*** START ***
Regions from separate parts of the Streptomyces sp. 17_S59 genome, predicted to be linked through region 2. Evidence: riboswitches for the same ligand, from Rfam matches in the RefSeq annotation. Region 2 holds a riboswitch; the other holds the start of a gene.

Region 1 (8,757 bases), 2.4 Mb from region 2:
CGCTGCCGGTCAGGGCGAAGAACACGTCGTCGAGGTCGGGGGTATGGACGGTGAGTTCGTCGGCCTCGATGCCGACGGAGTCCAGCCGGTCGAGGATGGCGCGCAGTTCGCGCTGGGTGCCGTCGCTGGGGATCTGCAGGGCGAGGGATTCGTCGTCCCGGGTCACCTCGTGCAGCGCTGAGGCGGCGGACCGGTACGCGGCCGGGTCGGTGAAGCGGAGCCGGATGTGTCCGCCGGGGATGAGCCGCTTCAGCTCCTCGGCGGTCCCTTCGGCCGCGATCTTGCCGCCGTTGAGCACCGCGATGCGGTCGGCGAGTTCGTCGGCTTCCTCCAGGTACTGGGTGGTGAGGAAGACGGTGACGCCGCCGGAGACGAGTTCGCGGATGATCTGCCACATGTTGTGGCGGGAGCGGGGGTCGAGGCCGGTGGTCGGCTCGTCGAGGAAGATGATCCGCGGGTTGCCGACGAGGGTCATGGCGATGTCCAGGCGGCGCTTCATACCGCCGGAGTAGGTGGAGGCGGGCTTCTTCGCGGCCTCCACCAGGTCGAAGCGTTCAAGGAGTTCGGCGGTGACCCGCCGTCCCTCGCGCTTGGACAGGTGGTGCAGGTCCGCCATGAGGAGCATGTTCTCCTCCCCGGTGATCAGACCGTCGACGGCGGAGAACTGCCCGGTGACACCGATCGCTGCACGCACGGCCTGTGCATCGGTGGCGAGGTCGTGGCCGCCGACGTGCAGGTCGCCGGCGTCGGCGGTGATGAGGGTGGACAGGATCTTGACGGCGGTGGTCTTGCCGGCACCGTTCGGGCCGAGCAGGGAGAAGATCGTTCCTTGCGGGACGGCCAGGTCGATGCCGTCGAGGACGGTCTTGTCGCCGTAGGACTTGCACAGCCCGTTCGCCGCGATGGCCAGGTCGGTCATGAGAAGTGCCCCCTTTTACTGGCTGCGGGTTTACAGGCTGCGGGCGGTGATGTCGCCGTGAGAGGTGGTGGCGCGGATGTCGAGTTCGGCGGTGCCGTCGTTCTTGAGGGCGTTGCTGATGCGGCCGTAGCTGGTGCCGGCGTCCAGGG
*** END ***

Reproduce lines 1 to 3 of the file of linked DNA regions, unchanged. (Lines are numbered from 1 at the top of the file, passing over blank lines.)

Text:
Regions from separate parts of the Streptomyces sp. 17_S59 genome, predicted to be linked through region 2. Evidence: riboswitches for the same ligand, from Rfam matches in the RefSeq annotation. Region 2 holds a riboswitch; the other holds the start of a gene.

Region 1 (8,757 bases), 2.4 Mb from region 2:
CGCTGCCGGTCAGGGCGAAGAACACGTCGTCGAGGTCGGGGGTATGGACGGTGAGTTCGTCGGCCTCGATGCCGACGGAGTCCAGCCGGTCGAGGATGGCGCGCAGTTCGCGCTGGGTGCCGTCGCTGGGGATCTGCAGGGCGAGGGATTCGTCGTCCCGGGTCACCTCGTGCAGCGCTGAGGCGGCGGACCGGTACGCGGCCGGGTCGGTGAAGCGGAGCCGGATGTGTCCGCCGGGGATGAGCCGCTTCAGCTCCTCGGCGGTCCCTTCGGCCGCGATCTTGCCGCCGTTGAGCACCGCGATGCGGTCGGCGAGTTCGTCGGCTTCCTCCAGGTACTGGGTGGTGAGGAAGACGGTGACGCCGCCGGAGACGAGTTCGCGGATGATCTGCCACATGTTGTGGCGGGAGCGGGGGTCGAGGCCGGTGGTCGGCTCGTCGAGGAAGATGATCCGCGGGTTGCCGACGAGGGTCATGGCGATGTCCAGGCGGCGCTTCATACCGCCGGAGTAGGTGGAGGCGGGCTTCTTCGCGGCCTCCACCAGGTCGAAGCGTTCAAGGAGTTCGGCGGTGACCCGCCGTCCCTCGCGCTTGGACAGGTGGTGCAGGTCCGCCATGAGGAGCATGTTCTCCTCCCCGGTGATCAGACCGTCGACGGCGGAGAACTGCCCGGTGACACCGATCGCTGCACGCACGGCCTGTGCATCGGTGGCGAGGTCGTGGCCGCCGACGTGCAGGTCGCCGGCGTCGGCGGTGATGAGGGTGGACAGGATCTTGACGGCGGTGGTCTTGCCGGCACCGTTCGGGCCGAGCAGGGAGAAGATCGTTCCTTGCGGGACGGCCAGGTCGATGCCGTCGAGGACGGTCTTGTCGCCGTAGGACTTGCACAGCCCGTTCGCCGCGATGGCCAGGTCGGTCATGAGAAGTGCCCCCTTTTACTGGCTGCGGGTTTACAGGCTGCGGGCGGTGATGTCGCCGTGAGAGGTGGTGGCGCGGATGTCGAGTTCGGCGGTGCCGTCGTTCTTGAGGGCGTTGCTGATGCGGCCGTAGCTGGTGCCGGCGTCCAGGG